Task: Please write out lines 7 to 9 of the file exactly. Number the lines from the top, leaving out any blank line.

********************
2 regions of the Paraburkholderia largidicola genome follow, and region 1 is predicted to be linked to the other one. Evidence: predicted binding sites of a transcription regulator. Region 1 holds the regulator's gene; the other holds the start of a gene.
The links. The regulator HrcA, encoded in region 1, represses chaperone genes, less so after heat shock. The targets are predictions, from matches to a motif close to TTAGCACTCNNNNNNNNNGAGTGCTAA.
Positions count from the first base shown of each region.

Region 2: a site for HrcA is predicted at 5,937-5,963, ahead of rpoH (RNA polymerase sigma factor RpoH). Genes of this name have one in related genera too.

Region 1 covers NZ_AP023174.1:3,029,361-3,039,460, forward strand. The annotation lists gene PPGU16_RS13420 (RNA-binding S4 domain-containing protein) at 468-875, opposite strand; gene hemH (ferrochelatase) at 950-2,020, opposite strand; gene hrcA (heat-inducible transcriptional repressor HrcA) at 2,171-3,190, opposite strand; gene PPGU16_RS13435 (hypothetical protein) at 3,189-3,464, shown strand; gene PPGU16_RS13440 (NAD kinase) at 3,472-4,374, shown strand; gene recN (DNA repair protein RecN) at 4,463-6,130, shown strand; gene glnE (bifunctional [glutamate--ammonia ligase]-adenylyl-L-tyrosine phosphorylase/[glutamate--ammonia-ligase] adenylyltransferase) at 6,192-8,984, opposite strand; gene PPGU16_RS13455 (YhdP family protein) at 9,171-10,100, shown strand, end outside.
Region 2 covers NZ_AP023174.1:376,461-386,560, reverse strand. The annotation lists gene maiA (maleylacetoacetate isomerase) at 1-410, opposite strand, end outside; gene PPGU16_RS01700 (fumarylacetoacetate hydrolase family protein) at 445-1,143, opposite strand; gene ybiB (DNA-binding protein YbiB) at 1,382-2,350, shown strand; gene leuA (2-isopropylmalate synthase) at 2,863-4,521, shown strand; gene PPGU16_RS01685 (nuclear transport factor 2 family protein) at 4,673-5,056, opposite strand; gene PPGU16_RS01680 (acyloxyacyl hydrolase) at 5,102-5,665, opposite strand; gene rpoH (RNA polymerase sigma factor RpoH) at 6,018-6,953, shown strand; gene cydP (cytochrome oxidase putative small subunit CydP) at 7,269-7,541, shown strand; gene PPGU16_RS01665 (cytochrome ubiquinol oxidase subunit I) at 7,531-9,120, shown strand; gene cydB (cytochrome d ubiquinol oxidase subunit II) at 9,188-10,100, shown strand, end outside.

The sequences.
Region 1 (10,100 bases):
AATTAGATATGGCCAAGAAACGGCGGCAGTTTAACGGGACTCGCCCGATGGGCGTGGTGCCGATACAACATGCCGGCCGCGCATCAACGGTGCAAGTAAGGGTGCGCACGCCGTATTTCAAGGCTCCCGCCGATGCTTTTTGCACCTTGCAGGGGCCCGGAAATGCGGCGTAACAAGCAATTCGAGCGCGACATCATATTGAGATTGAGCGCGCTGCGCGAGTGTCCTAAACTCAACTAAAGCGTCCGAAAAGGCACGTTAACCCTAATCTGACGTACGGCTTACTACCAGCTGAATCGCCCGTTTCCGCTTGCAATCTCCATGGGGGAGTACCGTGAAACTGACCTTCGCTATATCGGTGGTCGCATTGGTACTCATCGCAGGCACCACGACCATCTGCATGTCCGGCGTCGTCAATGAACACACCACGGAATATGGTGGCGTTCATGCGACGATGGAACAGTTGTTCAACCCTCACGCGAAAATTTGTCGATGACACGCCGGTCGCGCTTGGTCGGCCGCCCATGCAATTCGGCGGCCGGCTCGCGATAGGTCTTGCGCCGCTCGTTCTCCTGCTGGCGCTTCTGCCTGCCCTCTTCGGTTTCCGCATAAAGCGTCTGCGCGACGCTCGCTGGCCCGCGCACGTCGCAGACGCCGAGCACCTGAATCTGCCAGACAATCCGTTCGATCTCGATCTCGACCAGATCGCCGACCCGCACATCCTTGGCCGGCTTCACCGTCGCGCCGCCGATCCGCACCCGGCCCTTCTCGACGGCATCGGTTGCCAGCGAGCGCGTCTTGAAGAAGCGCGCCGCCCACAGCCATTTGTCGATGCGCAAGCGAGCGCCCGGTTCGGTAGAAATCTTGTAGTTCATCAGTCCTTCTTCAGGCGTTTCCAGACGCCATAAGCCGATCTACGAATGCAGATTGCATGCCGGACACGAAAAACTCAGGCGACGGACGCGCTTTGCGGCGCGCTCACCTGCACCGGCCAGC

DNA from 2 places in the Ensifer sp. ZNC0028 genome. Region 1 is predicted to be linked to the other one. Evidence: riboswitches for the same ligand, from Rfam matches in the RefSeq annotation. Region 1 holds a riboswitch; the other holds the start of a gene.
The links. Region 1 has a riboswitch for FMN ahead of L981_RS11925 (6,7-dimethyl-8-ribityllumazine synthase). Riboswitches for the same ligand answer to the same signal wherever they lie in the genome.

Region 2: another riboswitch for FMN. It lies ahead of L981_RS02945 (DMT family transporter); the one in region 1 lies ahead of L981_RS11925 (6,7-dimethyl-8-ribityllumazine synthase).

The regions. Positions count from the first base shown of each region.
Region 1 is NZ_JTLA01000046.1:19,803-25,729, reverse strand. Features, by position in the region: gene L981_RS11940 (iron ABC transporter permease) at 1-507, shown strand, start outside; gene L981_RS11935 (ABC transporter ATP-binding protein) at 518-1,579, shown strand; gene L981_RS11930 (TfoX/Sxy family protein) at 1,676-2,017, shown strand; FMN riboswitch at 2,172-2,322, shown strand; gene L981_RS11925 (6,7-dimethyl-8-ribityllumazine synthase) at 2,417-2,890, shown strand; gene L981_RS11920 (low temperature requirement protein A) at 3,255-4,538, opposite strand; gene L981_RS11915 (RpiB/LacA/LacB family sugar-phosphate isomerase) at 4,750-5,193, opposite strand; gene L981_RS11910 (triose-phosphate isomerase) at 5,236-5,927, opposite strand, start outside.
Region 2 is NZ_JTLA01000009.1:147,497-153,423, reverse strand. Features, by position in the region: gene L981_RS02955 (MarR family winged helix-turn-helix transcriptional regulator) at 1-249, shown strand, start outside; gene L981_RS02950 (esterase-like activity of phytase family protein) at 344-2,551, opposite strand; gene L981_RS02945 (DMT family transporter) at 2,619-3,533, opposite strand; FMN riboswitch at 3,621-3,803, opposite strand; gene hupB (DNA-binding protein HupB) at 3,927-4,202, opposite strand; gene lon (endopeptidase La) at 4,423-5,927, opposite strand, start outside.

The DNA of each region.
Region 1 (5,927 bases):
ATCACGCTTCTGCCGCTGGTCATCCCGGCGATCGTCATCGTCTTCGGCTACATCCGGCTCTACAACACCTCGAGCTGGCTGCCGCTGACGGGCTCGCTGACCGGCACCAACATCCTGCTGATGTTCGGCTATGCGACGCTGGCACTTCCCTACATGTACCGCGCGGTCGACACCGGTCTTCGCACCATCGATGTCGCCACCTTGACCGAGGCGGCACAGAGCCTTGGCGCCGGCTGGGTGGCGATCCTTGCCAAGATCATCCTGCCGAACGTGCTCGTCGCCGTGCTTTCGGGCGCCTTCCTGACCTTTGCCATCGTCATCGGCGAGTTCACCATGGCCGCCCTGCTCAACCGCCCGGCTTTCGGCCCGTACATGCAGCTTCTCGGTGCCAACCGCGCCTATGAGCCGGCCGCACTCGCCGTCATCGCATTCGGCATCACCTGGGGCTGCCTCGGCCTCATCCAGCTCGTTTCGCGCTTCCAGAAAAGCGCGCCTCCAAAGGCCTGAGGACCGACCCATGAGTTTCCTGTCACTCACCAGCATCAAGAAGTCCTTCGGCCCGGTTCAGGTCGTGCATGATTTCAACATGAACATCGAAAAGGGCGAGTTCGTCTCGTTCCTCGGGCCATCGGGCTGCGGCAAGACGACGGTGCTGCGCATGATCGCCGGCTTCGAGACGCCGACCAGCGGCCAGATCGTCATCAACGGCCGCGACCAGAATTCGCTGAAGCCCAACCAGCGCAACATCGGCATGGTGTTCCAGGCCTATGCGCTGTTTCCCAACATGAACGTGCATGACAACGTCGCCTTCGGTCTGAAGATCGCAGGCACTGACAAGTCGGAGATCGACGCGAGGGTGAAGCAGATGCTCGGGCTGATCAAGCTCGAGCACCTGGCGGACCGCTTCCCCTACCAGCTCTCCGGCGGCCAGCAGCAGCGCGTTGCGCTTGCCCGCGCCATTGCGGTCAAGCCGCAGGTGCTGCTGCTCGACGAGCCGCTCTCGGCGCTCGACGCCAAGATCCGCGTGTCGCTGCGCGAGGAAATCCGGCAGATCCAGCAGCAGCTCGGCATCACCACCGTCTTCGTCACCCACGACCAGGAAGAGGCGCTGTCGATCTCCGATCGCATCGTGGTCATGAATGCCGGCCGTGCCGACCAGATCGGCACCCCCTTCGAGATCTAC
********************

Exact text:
The sequences.
Region 1 (10,100 bases):
AATTAGATATGGCCAAGAAACGGCGGCAGTTTAACGGGACTCGCCCGATGGGCGTGGTGCCGATACAACATGCCGGCCGCGCATCAACGGTGCAAGTAAGGGTGCGCACGCCGTATTTCAAGGCTCCCGCCGATGCTTTTTGCACCTTGCAGGGGCCCGGAAATGCGGCGTAACAAGCAATTCGAGCGCGACATCATATTGAGATTGAGCGCGCTGCGCGAGTGTCCTAAACTCAACTAAAGCGTCCGAAAAGGCACGTTAACCCTAATCTGACGTACGGCTTACTACCAGCTGAATCGCCCGTTTCCGCTTGCAATCTCCATGGGGGAGTACCGTGAAACTGACCTTCGCTATATCGGTGGTCGCATTGGTACTCATCGCAGGCACCACGACCATCTGCATGTCCGGCGTCGTCAATGAACACACCACGGAATATGGTGGCGTTCATGCGACGATGGAACAGTTGTTCAACCCTCACGCGAAAATTTGTCGATGACACGCCGGTCGCGCTTGGTCGGCCGCCCATGCAATTCGGCGGCCGGCTCGCGATAGGTCTTGCGCCGCTCGTTCTCCTGCTGGCGCTTCTGCCTGCCCTCTTCGGTTTCCGCATAAAGCGTCTGCGCGACGCTCGCTGGCCCGCGCACGTCGCAGACGCCGAGCACCTGAATCTGCCAGACAATCCGTTCGATCTCGATCTCGACCAGATCGCCGACCCGCACATCCTTGGCCGGCTTCACCGTCGCGCCGCCGATCCGCACCCGGCCCTTCTCGACGGCATCGGTTGCCAGCGAGCGCGTCTTGAAGAAGCGCGCCGCCCACAGCCATTTGTCGATGCGCAAGCGAGCGCCCGGTTCGGTAGAAATCTTGTAGTTCATCAGTCCTTCTTCAGGCGTTTCCAGACGCCATAAGCCGATCTACGAATGCAGATTGCATGCCGGACACGAAAAACTCAGGCGACGGACGCGCTTTGCGGCGCGCTCACCTGCACCGGCCAGC